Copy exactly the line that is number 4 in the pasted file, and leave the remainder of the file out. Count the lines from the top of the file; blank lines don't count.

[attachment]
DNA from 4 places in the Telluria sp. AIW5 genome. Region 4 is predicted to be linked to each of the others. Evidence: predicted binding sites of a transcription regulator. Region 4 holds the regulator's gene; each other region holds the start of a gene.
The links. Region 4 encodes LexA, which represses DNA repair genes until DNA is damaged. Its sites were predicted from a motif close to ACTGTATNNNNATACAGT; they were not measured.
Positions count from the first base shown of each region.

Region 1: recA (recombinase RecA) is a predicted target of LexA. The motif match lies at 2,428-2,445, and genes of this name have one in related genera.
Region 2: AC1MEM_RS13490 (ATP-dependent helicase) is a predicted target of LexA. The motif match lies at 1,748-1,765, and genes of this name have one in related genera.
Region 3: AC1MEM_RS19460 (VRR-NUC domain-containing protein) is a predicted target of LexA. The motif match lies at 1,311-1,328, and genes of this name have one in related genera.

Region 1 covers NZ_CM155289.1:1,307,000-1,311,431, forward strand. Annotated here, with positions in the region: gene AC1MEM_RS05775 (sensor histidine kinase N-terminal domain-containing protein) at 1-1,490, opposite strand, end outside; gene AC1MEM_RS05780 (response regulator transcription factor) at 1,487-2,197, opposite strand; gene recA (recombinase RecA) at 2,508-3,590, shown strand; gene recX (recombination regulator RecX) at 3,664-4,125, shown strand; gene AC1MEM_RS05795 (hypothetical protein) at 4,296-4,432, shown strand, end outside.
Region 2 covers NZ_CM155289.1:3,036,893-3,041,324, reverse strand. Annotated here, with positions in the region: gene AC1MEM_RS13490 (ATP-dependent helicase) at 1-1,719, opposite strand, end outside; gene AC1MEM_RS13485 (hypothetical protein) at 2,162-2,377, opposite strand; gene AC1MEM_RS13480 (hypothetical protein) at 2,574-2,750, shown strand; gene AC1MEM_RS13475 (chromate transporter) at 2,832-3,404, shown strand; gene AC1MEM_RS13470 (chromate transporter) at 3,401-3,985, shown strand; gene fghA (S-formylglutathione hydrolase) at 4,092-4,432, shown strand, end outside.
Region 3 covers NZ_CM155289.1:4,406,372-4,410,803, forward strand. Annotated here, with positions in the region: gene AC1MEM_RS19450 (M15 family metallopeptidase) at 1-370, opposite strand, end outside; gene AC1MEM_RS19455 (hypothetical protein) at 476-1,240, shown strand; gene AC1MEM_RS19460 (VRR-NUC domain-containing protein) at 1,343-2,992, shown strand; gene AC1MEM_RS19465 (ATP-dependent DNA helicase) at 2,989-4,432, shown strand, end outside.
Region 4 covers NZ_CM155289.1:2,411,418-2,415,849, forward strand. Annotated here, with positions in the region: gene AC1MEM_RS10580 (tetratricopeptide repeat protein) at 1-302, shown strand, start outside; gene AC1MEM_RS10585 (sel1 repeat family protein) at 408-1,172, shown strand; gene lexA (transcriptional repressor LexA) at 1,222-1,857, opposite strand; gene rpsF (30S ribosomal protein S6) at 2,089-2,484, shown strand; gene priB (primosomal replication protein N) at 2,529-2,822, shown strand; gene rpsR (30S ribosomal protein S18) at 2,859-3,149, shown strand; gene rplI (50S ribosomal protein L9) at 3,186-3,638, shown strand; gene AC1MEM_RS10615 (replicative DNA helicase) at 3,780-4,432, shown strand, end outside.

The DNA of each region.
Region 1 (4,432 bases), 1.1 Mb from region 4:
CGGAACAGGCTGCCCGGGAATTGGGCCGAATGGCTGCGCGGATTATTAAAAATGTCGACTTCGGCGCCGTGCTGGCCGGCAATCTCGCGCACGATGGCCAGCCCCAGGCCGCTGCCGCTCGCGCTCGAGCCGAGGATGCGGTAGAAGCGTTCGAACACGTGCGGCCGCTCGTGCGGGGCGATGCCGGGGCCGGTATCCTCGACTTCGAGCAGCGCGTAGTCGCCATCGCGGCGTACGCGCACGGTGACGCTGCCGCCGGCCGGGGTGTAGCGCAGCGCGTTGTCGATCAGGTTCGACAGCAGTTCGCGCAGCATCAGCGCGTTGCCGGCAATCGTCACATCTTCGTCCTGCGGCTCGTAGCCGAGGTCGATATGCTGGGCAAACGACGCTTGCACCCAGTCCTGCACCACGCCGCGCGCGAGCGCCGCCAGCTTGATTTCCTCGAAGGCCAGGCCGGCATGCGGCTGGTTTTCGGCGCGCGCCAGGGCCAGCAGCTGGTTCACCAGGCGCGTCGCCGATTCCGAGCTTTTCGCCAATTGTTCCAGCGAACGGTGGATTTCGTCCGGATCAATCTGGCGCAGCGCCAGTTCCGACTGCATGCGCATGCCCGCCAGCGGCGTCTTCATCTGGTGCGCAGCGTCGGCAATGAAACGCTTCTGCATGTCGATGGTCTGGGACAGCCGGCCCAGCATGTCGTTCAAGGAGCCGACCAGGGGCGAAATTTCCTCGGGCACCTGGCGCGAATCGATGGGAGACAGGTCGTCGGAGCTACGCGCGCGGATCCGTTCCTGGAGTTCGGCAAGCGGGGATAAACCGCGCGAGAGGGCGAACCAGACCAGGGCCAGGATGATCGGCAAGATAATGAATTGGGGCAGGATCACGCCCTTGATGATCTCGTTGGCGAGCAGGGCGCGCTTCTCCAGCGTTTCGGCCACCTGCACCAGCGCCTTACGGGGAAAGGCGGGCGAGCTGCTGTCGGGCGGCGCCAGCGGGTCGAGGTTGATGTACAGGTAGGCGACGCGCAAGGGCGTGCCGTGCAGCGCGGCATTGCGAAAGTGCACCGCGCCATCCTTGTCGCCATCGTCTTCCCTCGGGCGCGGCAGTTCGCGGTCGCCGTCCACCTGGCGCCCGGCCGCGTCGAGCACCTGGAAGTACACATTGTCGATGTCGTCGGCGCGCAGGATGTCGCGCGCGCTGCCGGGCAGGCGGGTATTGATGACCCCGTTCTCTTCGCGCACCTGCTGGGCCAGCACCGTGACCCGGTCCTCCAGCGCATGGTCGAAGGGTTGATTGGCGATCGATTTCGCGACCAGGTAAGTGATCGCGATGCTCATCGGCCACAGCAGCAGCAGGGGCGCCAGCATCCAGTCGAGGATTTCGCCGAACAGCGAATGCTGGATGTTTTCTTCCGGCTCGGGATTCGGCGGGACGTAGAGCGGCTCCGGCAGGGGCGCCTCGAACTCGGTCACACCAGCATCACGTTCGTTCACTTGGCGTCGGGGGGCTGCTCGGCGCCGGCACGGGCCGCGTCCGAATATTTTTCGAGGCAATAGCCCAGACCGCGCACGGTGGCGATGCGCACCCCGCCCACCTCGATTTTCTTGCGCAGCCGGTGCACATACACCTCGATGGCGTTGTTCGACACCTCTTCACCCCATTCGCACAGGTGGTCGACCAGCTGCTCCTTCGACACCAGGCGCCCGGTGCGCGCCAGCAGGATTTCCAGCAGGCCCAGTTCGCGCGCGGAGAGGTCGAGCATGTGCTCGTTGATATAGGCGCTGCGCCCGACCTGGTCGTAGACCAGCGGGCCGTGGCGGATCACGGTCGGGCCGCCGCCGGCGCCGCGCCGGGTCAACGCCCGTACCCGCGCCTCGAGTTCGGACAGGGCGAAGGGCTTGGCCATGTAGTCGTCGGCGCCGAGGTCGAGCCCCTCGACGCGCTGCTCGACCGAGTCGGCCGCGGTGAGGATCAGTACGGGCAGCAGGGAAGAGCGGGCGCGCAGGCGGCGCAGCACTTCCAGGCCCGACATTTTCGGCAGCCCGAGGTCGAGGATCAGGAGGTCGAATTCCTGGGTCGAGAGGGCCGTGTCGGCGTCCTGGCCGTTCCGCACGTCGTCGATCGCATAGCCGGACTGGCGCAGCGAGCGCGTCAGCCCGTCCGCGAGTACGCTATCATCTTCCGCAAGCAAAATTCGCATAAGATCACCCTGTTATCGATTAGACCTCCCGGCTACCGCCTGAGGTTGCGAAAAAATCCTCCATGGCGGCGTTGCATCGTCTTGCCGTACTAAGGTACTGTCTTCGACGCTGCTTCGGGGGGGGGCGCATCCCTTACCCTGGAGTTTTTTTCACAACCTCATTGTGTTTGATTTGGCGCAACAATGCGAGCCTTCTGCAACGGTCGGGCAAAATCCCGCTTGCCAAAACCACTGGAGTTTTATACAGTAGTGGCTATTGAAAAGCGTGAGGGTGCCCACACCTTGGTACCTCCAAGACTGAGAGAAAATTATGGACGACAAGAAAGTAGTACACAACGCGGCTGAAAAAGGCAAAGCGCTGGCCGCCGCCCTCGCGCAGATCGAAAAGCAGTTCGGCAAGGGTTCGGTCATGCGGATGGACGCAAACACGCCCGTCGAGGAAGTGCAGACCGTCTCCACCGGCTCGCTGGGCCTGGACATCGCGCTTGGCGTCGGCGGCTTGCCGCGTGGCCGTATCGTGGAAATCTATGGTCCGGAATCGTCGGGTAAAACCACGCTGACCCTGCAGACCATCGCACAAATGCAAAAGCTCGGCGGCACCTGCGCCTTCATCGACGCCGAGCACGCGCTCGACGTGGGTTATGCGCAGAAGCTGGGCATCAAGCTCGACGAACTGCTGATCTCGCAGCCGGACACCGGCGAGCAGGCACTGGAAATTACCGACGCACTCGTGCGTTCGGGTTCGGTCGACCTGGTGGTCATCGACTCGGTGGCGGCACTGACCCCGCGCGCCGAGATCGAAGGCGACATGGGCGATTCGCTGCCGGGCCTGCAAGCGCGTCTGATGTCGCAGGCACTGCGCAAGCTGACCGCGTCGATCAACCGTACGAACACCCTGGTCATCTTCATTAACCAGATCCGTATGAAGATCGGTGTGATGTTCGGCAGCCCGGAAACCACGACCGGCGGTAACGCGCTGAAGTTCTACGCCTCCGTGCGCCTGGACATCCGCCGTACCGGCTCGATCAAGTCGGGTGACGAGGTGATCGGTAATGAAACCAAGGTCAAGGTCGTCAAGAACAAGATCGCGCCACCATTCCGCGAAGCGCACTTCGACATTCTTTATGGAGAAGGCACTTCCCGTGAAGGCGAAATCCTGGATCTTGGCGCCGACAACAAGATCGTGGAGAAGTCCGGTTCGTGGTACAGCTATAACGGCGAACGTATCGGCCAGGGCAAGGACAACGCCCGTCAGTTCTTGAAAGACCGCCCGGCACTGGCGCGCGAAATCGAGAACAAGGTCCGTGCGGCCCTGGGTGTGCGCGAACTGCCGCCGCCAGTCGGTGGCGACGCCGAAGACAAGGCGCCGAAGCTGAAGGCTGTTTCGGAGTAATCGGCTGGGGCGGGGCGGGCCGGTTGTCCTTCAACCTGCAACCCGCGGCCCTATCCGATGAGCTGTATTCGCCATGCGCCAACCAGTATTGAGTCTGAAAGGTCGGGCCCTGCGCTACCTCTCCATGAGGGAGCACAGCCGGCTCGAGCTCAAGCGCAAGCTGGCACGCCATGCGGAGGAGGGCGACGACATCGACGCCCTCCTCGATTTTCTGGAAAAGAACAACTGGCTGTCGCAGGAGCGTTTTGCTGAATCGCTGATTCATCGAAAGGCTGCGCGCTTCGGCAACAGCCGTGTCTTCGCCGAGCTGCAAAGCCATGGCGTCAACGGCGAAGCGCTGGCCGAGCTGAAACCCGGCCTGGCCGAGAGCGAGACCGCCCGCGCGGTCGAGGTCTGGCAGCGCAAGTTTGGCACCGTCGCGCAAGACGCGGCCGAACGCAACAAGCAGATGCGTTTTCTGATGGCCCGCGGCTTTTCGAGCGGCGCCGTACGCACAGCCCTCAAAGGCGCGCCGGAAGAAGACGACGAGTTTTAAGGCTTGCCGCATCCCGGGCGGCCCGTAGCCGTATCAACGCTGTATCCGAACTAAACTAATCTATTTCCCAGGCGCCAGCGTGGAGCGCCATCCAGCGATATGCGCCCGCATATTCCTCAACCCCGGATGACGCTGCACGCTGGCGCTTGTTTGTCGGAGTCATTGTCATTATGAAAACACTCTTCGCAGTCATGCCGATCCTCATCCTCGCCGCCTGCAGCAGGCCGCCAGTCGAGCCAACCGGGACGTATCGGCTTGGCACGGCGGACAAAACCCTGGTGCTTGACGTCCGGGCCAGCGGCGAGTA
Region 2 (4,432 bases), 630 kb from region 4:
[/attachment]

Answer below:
Region 1: recA (recombinase RecA) is a predicted target of LexA. The motif match lies at 2,428-2,445, and genes of this name have one in related genera.